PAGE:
This is particularly well seen on the classic guitar intro to the album's best tune, the moody rocker 'End Of The World', where Jack Bruce makes a guest appearance on vocals. The short passage at the second minute, for instance, presages the famous hammer-on rhythm of AC/DC's 'Thunderstruck' - the Youngs simply bothered to take the passage and work it over into an actual basis for a song, while Moore just toys around. Then the intro finally leads into the main part, and Bruce totally makes the song with his inspired vocal delivery. It's funny that Bruce himself has a pretty pompous operatic vocal (although you need to check out some of his solo albums to see all of his capacities, his small Cream legacy doesn't do it justice), but it works fine when applied to a pop-metal number because it has that specific kind of 'whine' which reduces the actual pretention to dust (how can somebody that whiny be that pretentious?) and, on the other hand, injects a dose of sincerity. Hey, maybe if Bruce were the singer in Whitesnake, there would be more of a market for pop metal in my heart.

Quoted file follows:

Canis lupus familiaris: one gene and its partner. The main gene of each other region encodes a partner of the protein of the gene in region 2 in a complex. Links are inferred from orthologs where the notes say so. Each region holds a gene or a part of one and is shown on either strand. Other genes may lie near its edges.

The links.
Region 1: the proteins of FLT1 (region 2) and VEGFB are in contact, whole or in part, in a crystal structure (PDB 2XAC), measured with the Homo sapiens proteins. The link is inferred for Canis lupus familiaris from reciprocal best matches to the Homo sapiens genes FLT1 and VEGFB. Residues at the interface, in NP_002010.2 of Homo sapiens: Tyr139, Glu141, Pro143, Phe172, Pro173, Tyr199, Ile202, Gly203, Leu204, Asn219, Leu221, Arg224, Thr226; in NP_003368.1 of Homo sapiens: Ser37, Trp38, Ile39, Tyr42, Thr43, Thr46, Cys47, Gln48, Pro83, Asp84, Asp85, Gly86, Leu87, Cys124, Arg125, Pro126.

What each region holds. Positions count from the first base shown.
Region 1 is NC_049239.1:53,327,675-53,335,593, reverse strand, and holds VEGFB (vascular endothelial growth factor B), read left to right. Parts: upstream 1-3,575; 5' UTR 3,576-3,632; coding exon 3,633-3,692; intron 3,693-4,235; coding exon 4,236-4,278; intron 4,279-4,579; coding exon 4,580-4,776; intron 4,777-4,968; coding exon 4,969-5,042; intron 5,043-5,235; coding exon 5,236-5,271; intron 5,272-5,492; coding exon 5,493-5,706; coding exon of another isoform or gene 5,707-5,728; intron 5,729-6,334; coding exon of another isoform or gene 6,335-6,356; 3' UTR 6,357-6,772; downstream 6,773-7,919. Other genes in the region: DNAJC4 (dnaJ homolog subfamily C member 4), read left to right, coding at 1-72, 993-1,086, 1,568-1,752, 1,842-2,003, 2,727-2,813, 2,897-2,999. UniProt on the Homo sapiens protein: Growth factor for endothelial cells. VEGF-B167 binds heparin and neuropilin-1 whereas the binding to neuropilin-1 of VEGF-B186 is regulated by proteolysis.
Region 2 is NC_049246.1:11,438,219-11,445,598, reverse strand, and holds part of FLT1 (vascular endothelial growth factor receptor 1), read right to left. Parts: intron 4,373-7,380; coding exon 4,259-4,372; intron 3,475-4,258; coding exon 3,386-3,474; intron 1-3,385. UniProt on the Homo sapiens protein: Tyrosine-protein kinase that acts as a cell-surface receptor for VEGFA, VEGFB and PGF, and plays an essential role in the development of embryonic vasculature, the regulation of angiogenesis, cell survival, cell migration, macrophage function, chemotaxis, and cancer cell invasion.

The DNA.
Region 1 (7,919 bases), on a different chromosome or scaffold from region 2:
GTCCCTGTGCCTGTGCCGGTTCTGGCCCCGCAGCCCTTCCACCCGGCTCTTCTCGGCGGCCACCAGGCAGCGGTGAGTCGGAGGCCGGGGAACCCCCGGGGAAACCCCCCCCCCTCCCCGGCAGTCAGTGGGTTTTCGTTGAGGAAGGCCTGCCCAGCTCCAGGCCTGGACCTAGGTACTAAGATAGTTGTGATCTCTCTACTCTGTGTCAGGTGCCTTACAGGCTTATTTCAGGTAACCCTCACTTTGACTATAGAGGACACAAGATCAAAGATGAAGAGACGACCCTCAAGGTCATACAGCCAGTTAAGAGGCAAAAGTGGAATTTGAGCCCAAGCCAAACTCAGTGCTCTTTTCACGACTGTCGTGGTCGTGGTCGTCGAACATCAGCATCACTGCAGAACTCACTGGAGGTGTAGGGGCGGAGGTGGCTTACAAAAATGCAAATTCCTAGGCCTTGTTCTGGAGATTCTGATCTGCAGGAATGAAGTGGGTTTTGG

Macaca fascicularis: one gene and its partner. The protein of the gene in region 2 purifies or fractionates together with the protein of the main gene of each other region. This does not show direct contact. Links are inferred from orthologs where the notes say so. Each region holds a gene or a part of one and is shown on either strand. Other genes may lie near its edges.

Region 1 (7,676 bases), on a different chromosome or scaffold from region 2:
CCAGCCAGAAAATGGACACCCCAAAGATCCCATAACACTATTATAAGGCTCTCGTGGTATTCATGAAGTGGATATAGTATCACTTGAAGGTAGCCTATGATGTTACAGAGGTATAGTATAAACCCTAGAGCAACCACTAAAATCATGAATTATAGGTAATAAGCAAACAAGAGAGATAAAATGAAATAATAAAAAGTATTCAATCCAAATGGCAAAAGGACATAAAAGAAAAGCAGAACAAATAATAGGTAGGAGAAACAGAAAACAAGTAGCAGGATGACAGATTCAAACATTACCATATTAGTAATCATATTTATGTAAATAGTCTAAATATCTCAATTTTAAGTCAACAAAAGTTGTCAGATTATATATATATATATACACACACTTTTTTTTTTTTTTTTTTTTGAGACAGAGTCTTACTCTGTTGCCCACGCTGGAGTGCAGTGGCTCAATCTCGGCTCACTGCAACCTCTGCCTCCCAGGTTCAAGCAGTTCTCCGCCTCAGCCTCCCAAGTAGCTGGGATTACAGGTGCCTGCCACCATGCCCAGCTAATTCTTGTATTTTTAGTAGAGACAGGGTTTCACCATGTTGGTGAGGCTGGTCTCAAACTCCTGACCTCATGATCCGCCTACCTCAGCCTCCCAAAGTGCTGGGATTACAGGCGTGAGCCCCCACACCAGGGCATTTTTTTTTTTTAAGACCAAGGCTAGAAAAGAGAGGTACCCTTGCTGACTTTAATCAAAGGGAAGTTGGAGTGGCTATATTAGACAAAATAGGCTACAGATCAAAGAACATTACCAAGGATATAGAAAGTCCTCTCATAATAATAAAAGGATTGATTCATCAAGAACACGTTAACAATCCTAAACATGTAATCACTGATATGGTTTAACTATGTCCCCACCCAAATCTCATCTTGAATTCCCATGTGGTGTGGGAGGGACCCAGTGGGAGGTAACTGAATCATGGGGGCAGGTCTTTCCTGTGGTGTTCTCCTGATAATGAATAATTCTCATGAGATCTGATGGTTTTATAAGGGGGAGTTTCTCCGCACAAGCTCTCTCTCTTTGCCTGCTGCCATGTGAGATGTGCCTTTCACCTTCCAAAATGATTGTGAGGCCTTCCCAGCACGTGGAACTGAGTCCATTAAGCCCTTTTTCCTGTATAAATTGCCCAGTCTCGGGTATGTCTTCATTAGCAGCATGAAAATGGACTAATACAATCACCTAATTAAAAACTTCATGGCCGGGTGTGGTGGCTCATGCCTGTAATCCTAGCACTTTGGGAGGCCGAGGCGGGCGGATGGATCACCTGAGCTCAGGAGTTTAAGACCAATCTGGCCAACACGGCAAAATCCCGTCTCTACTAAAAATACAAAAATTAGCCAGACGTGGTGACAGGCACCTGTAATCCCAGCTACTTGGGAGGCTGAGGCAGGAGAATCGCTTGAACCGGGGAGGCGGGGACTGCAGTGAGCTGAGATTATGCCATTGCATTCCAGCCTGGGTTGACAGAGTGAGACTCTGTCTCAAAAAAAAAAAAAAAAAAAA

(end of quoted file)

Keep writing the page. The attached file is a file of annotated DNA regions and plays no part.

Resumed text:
There are a couple other nice songs here. 'Rockin' Every Night' is an equally cliched number, starting from the title and ending with everything else, but it's fast, energetic as hell, and just simply one of those cases of "mindless fun" where even the elitist has no reason whatsoever not to merge with the wider audiences in a little purifying headbanging. The album opener, 'Don't Take Me For A Loser', makes up for decent radio fodder, I guess. Catchy on a basic level, but soaring so high up to the sky with its pretentions that I can't stand the outcome. And 'Cold Hearted' is redeemable for the awesome guitar tone - with a little basic metal rawness getting out of the limits of the normally smooth, tepid production. Plus, it has another breathtaking solo, arguably the most passionate one on the album. With a guitarist of lesser talent, it's often amusing how he can spend so much effort on building up "tension" and still ending up looking like a forgettable wanker - Gary Moore gets it done amazingly well, even if his gradual tension building is just as obvious, loudly screaming out "Now I'm gonna make you believe I'm being wildly emotional about this song even if I might actually simply be demonstrating my professionalism!" And he does make you believe that. The trademark of all top-notch shredders.